If you’re a regular customer of Amazon, you’re fully aware of the fake reviews. They are sometimes obviously fake. After removing its third recent major company from its online storefront, Amazon is laying the blame for the fake reviews at the feet of social media.
Amazon Blog Post
On Wednesday, Amazon published a blog post that laid all the blame for its numerous fake reviews on social media while spending paragraph after paragraph defending its practices.
The blog post described that “product reviews are an important part” of its “shopping experience, helping customers in their purchase decisions and providing a way for selling partners to differentiate their products from other similar items.”
“We have more than 300 million active customers and over 1.9 million selling partners worldwide – most of which are small and medium-sized businesses that represent the majority of physical products sold in our stores. On behalf of our customers and selling partners, Amazon relentlessly innovates to allow only genuine product reviews in our store,” claimed the company.
Further defending itself, Amazon wrote, “Some didn’t understand why we would highlight positive and negative feedback on products in our store.” It goes on to describe itself as “obsessed with delighting customers over the long term.”
Amazon believes its job is to provide “genuine product reviews” to help “customers make purchase decisions and receive products that meet their expectations.”
The blog post explains Amazon’s process of preventing fake reviews. It uses “sophisticated technology powered by machine learning” along with “expert human investigators.” Last year it stopped customers from seeing 200 million suspected fake reviews.
At this point, Amazon started to lay the blame for the fake reviews on social media. It explained that some “bad actors” use “social media services on their own” and others use third parties to “perpetrate the activity on their behalf.”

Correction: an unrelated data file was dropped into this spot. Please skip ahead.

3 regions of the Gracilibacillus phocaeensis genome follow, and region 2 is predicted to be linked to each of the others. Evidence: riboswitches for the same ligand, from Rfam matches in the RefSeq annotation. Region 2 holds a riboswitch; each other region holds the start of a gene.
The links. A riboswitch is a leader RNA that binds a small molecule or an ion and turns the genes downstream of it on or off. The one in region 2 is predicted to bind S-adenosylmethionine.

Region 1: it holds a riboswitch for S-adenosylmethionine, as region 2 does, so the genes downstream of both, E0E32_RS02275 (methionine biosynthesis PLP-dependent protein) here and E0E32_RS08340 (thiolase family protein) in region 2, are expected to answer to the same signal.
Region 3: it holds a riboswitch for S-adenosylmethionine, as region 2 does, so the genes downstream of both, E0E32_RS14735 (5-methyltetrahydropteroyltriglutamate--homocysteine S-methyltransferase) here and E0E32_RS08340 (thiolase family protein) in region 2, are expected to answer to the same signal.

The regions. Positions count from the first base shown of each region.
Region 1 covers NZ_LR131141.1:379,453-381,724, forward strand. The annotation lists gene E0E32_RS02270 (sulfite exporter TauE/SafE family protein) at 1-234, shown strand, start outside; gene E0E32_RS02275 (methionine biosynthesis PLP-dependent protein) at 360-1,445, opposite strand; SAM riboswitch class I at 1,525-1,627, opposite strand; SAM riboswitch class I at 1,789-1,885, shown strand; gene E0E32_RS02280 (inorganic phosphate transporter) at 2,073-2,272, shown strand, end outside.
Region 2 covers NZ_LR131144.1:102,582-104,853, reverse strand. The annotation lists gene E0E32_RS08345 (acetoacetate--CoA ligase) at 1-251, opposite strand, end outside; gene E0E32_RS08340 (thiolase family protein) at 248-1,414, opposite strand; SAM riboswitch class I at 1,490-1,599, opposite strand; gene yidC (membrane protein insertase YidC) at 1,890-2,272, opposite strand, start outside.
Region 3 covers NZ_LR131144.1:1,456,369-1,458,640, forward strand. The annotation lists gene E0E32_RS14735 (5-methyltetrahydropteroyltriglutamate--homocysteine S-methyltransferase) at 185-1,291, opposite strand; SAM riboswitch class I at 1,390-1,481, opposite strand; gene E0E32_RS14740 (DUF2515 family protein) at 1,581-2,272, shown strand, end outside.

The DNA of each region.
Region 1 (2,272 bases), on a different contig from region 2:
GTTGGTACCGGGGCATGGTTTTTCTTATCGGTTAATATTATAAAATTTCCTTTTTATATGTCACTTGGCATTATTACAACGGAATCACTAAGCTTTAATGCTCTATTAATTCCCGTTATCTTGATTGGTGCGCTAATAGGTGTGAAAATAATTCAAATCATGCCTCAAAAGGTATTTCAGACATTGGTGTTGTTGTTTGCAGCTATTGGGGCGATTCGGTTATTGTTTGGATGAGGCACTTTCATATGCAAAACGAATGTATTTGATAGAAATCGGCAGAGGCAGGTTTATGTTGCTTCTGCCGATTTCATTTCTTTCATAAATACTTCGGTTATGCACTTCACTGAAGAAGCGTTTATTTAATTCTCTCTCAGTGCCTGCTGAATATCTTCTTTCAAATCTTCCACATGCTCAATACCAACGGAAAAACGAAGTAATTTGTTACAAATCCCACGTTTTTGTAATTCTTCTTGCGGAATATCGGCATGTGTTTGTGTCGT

Amazon regularly reports this activity to social media companies who it says “took a median time of 45 days to shut down those groups.” It reported “more than 1,000 such groups.” The blog post also said the company has filed lawsuits against “those who have purchased reviews and the service providers who provided them.”
Amazon Admits Removing RavPower
It made the news over the past few days that Amazon had pulled RavPower from its storefront. RavPower had pushed a charger with a $35 gift card offer if a review was left. This violates Amazon’s policies and has been since 2016 when it banned reviews posted in return for an incentive.
All of RavPower’s products appear to have been removed. The company’s storefront on Amazon is empty, and searches for the brand return no results.
It’s not the only brand to be removed. It appeared that the Aukey and Mpow brands had been removed as well last month, but there was no confirmation of this.
Paid review comments are not something new in this industry. It’s big business. As a freelance writer, I have encountered many employment ads for this. I even had a gig at one point sniffing such things out for a company trying to track down its fake reviews. In this respect, Amazon may be spinning its wheels trying to stop this.
Amazon has also picked up some negativity recently for its new Sidewalk service that allows you to “share” your Wi-Fi with your neighbors. Read on to learn how to opt out of Amazon Sidewalk.
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